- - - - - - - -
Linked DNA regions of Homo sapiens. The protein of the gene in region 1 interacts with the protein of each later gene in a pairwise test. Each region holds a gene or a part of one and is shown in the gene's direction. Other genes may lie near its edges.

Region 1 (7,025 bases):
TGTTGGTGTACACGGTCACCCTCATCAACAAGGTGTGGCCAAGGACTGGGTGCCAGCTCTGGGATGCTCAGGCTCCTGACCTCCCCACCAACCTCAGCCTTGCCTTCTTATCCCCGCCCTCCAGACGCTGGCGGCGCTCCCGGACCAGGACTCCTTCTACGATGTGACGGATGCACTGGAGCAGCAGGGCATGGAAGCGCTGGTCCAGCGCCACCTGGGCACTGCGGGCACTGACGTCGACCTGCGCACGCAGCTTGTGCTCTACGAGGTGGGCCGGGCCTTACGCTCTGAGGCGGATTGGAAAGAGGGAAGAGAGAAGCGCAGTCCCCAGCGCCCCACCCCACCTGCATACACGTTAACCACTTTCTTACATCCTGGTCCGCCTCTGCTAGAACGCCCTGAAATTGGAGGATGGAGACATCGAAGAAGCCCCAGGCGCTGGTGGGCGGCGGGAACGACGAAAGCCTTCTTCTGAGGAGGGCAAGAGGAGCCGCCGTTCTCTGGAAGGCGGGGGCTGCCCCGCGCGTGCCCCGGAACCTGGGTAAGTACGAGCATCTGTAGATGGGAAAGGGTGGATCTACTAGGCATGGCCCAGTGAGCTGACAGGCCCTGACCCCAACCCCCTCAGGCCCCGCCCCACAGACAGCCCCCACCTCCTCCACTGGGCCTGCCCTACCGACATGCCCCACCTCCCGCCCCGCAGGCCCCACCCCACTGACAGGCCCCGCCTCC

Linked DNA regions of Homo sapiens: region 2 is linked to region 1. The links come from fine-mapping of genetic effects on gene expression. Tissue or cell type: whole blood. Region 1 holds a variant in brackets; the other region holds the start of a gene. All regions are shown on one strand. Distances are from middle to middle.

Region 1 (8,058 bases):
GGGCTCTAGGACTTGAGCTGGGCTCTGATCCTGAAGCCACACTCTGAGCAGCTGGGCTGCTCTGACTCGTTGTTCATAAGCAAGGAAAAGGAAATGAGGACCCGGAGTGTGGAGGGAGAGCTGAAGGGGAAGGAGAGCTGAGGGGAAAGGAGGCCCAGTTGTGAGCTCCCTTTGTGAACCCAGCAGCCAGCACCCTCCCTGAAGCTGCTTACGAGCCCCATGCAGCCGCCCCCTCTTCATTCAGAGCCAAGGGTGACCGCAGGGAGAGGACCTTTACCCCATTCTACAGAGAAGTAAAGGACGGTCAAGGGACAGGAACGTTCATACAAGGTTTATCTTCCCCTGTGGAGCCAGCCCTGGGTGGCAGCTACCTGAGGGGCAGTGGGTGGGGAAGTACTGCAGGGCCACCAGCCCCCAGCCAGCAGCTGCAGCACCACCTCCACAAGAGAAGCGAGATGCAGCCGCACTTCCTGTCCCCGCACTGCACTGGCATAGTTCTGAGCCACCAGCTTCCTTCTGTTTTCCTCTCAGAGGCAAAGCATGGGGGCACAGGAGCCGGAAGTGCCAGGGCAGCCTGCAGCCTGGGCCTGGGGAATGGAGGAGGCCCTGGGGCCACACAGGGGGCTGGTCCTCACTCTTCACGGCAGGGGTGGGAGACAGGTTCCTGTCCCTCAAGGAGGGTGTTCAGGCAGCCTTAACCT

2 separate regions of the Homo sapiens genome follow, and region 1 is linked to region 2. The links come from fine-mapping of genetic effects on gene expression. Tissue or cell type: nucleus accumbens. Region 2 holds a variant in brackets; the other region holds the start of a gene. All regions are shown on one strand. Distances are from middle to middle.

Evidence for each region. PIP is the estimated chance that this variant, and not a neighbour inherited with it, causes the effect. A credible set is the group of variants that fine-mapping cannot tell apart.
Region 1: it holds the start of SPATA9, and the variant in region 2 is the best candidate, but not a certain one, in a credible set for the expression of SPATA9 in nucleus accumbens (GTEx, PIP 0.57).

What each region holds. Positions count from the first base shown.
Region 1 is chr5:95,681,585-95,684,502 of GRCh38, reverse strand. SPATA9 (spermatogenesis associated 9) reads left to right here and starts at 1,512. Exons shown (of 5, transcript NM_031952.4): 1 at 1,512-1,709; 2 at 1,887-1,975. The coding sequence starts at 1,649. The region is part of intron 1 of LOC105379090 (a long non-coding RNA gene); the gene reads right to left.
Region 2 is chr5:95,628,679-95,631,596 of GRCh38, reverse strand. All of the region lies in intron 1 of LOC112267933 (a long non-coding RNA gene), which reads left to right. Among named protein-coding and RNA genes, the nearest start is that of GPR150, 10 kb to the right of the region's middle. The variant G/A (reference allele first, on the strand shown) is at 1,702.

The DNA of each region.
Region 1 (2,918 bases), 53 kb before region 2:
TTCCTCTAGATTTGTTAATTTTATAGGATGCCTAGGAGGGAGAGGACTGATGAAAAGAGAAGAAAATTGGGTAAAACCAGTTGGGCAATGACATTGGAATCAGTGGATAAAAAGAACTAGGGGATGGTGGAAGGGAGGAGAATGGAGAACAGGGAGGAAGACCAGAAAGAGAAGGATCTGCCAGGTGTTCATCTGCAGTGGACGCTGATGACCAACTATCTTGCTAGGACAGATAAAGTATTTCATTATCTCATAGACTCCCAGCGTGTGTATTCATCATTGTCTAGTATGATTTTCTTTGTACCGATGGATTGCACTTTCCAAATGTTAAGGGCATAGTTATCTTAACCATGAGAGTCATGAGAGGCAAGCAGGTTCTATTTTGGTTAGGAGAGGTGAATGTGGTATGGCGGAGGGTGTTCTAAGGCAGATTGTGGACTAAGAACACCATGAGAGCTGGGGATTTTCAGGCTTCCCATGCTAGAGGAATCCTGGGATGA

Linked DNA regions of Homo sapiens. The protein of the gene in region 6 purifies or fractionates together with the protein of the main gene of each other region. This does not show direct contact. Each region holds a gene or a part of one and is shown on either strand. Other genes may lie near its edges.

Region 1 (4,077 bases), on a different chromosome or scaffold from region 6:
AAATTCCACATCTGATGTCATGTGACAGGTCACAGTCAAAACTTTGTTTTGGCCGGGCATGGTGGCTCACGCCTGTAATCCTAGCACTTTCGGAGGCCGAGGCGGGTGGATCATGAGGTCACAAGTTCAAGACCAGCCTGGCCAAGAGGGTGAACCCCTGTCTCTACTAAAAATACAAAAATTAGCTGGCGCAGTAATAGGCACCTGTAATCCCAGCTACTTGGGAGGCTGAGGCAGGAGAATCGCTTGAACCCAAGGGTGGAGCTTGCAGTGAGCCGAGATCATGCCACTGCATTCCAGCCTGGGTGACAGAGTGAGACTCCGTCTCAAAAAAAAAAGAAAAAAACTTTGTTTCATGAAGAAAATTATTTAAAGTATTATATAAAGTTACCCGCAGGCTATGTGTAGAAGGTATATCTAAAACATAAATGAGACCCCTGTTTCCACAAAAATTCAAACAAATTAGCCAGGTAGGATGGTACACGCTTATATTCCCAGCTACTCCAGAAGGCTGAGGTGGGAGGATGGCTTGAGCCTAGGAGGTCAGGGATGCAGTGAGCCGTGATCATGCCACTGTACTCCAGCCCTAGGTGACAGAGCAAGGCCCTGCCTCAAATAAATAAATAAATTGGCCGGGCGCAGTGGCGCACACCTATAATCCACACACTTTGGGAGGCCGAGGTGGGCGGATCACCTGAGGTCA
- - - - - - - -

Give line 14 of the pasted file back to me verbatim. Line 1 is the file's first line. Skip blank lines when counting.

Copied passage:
Region 1 (2,918 bases), 53 kb before region 2: